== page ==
Here is an excellent photo of the playing hall in its first year (which was made even larger in subsequent years!).
The next four photos capture how people approached their games at the Congress.
Some sat patiently yet nervously at the chess board waiting for their opponent to arrive. Chess can sometimes be such a lonely life! Local player Steve Crisp seemed deep in thought.
Others preferred to share a joke including local player, Martin Clancy, in the background.
Many were just happy to be playing each other. Think you will recognise the two Ginger GMs, Simon Williams and local player, Bruce Jenks. Well, one isn’t quite a GM!
Whilst some people didn’t even make it to the chess board! Here are Mike Henbury and his son Joe playing table football.
And then battle commences
We also used demonstration boards for the top four boards (these can just about be seen in the background in the above photo) and this attracted a big watching audience. All this added to the tournament’s friendly ambience. Pictured below is top seed GM Nick Pert on top board contemplating his next move against local favourite, Keith Gregory (who seems to be very happy with his position!). The organiser was also putting a shift in on the demonstration boards.
Thanks to Phil Taylor-Bowd’s hard work, we also reported some of the games live on the internet!
IM Jack Rudd managed the expert controlling / arbiter duties at his normal breathtaking speed, ably supported by his dad and a few locals including Graham White. All problems were managed successfully. Across the four years of this congress, I cannot remember one single complaint but plenty of compliments.
Below is a photo of the controllers in action or were they just watching play on the top board?
We even had a bookstall supplied by the friendly John & Christine Constable.
Open Prize Winners
So moving on to some of the £1,000 prize winners (we cannot include all prize winners due to limited space):
2012 – GM David Howell
2013 – GM Nick Pert
2014 – GM Nick Pert
2015 – GM Simon Williams & IM Alfonso Llorente Zaro (they had to share the top 2 prizes so only won £650 each).
Pictured below is GM David Howell (the first winner of the Congress Open section and £1,000 1st prize) who is about to play his first move against GM Simon Williams in 2012, the pivotal game!
Local Successes / Winners!
2012 – Paul Errington U-130 (Challengers), Christine Roberts U-95 (Lower Minor)
2013 – Allan Pleasants U-190 (Open), Kenny Harman U-180 (Open), Malcom Steevens U-150 (Challengers), Peter Manning U-140 (Challengers), Greg France U-85 (Minor)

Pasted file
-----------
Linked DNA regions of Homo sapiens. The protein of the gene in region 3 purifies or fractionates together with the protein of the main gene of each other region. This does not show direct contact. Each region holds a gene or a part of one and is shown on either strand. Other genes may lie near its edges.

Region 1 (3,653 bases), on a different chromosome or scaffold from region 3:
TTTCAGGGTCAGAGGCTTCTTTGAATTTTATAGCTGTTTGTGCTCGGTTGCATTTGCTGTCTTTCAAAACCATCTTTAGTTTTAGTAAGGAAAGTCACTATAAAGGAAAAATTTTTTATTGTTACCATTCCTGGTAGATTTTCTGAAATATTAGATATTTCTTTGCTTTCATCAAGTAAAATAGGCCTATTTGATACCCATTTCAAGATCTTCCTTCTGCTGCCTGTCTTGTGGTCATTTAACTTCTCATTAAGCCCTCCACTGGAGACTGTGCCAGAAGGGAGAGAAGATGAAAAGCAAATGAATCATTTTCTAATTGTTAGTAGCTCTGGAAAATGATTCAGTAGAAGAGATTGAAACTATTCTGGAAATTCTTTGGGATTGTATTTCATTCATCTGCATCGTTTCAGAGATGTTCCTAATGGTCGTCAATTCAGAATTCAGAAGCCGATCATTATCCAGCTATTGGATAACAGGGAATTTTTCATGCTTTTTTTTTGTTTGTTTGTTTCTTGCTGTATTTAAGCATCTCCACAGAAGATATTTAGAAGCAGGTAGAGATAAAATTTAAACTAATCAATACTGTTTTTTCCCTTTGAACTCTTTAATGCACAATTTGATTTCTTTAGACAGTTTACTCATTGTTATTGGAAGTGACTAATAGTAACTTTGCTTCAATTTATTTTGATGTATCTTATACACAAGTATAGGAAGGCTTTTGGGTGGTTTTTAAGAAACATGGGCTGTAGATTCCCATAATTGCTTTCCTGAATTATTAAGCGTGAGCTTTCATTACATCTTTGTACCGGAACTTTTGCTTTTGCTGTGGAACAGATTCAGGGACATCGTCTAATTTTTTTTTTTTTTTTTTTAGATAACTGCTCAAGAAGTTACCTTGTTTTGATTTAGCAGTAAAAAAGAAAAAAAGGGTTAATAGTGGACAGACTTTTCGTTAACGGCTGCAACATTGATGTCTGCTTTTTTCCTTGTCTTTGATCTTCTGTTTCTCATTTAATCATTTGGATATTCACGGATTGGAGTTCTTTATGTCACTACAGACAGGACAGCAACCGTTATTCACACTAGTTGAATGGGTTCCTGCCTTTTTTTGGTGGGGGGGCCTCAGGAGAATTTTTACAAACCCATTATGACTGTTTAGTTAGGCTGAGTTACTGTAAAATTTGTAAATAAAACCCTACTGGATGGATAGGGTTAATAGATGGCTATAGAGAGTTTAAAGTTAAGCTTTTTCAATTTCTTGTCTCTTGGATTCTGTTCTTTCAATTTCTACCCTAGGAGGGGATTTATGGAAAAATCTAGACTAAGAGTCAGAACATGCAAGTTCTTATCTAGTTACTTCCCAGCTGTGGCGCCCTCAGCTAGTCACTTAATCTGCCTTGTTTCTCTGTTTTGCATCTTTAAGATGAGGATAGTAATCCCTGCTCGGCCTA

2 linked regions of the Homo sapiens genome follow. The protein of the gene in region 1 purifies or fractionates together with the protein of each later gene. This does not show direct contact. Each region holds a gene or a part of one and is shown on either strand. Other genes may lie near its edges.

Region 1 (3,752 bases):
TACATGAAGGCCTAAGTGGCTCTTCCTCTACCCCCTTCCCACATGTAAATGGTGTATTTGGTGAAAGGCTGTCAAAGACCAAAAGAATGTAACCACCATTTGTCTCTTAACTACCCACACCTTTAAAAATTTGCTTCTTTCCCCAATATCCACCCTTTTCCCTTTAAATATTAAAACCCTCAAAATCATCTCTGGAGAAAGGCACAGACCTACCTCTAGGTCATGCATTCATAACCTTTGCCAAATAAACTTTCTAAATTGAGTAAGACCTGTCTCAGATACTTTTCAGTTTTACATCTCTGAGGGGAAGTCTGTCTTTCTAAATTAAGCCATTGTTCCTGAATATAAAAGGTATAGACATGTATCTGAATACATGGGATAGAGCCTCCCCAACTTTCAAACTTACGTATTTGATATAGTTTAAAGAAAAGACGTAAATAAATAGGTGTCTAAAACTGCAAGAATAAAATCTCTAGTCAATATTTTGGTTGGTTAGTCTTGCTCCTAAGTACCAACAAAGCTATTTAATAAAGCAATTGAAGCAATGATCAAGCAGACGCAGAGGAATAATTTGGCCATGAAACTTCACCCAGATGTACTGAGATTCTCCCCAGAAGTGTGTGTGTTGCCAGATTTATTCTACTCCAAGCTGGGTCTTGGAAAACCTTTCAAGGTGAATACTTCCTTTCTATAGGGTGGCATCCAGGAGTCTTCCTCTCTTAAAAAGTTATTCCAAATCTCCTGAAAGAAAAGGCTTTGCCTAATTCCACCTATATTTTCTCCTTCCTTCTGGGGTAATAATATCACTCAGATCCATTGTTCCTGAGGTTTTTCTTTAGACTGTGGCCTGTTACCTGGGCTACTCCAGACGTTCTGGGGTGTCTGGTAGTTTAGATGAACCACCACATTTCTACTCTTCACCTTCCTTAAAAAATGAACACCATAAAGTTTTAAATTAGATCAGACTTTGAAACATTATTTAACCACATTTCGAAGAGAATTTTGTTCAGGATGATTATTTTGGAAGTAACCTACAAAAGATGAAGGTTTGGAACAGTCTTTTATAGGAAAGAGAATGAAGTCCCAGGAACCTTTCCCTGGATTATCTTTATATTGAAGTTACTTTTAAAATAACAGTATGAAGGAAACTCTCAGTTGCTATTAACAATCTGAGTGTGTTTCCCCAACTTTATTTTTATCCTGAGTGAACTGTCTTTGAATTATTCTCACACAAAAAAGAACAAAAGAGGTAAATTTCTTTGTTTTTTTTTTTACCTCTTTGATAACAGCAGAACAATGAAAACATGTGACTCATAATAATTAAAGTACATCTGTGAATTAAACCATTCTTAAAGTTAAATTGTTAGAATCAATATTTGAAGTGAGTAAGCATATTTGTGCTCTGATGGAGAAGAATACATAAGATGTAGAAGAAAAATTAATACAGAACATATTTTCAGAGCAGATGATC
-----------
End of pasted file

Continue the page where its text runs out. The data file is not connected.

2014 – Allan Pleasants & Bruce Jenks U-210 (Open), Steve Peirson U-175 (Open), Mark Littleton U-166 (Open), Reenen Du Toit & Peter Wilcock U-149 (Challengers), John Belinger (Winner of the Intermediate section)
2015 – Kenny Harman U-180 (Open) Stephen Appleby U-170 (Open), Nigel Purry U-90 (Minor), Mike Davidson U-79 (Minor)
Other Good / Unusual / Fun Congress Moments
2012 – Allan Pleasants won his first ever game against a GM, beating Keith Arkell.
2013 – It was so hot on the Saturday, everyone was treated to an ice-cream just before the afternoon round. Rumour has it some people had more than one!
2014 – There was a ‘free to enter’ World Cup Fever competition (see image below) with the lucky person who correctly guessed the score in the England v Italy game winning £50! Kick-off was at 11pm so there was a late night for some and a few sore heads come the 4th round Sunday morning game. As some of you may remember, we (England) lost that one against Italy too but this time not on penalties!
2015 – Massive queues (no photos) for the Saturday morning breakfast … Oops!
The Congress was a Financial Success Too!
Due to the excellent attendances and kind donations, the congress made a surplus in each of the four years.
The excess funds were put to good use – Sponsoring the Bournemouth British Chess Championship! We had accumulated such a significant excess in funds that it was agreed by the local Committees that this money, along with generous donations by local clubs & individuals, could be used to kick start the B&DCL’s and DCCA’s successful bid for a Bournemouth based British Chess Championship in 2016, an offer the ECF could not refuse! This Congress had therefore served its purpose on many fronts.
They think it’s all over!
There was no Bournemouth Grand Chess Congress held in 2016 due mainly to the British being held in Bournemouth and following the successful 2016 British Chess Championship (this has been reported on, please see Bulletin No.32 – The British Chess Championships), the hotel’s ownership changed hands leading to substantially increased costs and prices. As a result, it was agreed not to run a future congress unless a suitable large venue with affordable accommodation could be found.
It may be now … but hopefully not!
These were fun, enjoyable times attracting a record number of players for a local chess congress so will the Bournemouth Grand Chess Congress ever return? We would like to think so!